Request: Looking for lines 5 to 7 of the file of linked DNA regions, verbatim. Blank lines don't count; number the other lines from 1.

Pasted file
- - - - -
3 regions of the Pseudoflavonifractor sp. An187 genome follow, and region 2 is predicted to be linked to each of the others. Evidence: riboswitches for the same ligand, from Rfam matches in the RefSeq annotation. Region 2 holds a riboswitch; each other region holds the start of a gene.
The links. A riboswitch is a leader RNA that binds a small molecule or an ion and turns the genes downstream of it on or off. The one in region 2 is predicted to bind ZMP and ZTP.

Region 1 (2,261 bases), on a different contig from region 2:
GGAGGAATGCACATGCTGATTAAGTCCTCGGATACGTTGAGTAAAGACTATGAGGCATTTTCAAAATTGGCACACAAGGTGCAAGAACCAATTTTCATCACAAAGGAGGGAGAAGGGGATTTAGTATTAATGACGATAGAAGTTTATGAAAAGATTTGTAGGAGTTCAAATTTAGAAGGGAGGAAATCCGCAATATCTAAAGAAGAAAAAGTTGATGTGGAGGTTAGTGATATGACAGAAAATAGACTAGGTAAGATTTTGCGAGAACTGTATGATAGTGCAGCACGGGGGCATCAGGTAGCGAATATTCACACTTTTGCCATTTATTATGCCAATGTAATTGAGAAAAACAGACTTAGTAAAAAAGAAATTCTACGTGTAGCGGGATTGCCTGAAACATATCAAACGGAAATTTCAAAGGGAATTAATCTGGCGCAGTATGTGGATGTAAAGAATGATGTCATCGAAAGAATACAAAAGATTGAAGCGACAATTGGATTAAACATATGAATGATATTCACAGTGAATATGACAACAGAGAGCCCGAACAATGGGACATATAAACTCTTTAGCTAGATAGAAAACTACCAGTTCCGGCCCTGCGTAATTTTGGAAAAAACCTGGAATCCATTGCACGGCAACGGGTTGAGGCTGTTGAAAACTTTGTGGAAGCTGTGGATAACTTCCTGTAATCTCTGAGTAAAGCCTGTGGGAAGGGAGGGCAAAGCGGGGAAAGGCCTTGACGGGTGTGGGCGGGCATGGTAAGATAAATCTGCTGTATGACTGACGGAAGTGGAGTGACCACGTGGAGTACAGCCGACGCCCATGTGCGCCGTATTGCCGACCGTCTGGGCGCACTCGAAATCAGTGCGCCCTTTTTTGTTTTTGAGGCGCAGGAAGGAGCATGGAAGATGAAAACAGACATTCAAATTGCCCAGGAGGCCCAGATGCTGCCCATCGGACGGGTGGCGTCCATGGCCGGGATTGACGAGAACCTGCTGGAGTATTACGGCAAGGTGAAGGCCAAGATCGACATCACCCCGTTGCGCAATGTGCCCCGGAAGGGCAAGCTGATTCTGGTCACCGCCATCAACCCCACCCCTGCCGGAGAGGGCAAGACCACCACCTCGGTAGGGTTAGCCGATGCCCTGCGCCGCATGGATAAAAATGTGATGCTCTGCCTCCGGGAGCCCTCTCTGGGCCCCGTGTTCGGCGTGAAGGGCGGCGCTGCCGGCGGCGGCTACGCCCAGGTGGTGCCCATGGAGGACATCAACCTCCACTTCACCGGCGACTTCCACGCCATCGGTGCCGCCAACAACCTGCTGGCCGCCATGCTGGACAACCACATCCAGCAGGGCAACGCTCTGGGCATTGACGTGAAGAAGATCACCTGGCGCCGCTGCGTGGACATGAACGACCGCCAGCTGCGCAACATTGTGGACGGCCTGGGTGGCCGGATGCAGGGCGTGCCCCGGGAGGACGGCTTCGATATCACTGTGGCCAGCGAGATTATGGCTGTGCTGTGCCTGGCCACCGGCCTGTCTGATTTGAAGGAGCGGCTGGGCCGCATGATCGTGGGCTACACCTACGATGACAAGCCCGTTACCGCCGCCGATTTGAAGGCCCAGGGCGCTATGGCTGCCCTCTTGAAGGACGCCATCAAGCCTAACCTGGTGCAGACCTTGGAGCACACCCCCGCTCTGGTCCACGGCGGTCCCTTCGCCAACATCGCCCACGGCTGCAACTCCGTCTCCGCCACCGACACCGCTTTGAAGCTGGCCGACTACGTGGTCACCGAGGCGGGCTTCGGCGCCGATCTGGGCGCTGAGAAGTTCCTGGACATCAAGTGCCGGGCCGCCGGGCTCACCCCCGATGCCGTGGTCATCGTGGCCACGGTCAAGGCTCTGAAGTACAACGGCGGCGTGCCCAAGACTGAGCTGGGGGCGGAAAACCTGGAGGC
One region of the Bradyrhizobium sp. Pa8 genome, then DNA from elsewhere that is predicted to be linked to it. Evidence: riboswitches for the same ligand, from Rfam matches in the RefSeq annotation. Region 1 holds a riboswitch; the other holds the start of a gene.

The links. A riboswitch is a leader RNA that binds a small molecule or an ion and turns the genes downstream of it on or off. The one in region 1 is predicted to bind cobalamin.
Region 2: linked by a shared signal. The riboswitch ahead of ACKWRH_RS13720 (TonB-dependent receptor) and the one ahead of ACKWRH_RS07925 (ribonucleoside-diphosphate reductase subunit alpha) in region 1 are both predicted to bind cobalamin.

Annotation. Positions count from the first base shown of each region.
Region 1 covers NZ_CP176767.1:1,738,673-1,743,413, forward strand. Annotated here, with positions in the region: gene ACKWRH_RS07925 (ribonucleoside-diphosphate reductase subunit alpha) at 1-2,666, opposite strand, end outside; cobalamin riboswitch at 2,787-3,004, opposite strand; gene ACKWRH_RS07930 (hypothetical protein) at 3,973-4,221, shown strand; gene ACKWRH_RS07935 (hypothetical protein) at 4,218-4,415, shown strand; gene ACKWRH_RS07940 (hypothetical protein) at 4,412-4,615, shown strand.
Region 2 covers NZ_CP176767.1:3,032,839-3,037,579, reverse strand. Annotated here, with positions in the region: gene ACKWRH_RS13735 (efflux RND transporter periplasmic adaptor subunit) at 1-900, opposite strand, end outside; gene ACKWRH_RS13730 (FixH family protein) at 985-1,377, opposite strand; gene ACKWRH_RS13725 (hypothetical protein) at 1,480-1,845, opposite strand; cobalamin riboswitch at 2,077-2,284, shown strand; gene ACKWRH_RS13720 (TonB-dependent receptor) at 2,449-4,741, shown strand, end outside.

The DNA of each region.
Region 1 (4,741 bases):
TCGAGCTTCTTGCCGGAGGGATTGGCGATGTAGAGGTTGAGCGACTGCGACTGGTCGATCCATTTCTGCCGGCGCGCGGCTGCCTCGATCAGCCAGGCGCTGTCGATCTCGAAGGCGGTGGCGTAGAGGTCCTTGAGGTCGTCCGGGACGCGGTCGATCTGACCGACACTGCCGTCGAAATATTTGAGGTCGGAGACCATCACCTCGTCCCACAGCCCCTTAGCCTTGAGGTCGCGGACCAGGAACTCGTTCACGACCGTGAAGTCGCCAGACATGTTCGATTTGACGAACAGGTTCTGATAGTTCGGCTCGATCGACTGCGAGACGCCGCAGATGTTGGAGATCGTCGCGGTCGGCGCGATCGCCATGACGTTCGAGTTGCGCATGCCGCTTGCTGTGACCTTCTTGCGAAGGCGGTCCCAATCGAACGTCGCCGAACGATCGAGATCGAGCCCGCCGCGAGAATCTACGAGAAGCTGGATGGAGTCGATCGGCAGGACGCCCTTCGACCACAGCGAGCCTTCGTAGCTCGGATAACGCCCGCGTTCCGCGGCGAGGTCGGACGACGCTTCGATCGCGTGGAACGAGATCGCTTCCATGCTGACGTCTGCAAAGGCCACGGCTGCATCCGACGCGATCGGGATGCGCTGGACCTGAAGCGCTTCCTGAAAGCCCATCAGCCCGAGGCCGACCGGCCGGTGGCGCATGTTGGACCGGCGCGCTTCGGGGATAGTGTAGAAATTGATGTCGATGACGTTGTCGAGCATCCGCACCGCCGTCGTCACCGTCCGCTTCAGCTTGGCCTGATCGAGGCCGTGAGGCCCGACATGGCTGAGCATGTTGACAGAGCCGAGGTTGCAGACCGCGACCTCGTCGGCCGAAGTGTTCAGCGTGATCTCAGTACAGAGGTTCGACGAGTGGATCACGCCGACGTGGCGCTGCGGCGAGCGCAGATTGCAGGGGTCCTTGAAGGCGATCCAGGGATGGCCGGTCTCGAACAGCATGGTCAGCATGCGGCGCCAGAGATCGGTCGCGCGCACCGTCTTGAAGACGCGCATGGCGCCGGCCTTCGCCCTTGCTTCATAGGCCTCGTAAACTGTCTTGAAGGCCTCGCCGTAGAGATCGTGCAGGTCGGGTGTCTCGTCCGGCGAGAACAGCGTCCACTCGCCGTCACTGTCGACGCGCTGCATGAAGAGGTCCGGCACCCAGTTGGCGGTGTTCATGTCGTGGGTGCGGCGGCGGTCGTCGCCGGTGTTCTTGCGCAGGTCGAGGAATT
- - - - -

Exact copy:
One region of the Bradyrhizobium sp. Pa8 genome, then DNA from elsewhere that is predicted to be linked to it. Evidence: riboswitches for the same ligand, from Rfam matches in the RefSeq annotation. Region 1 holds a riboswitch; the other holds the start of a gene.

The links. A riboswitch is a leader RNA that binds a small molecule or an ion and turns the genes downstream of it on or off. The one in region 1 is predicted to bind cobalamin.
Region 2: linked by a shared signal. The riboswitch ahead of ACKWRH_RS13720 (TonB-dependent receptor) and the one ahead of ACKWRH_RS07925 (ribonucleoside-diphosphate reductase subunit alpha) in region 1 are both predicted to bind cobalamin.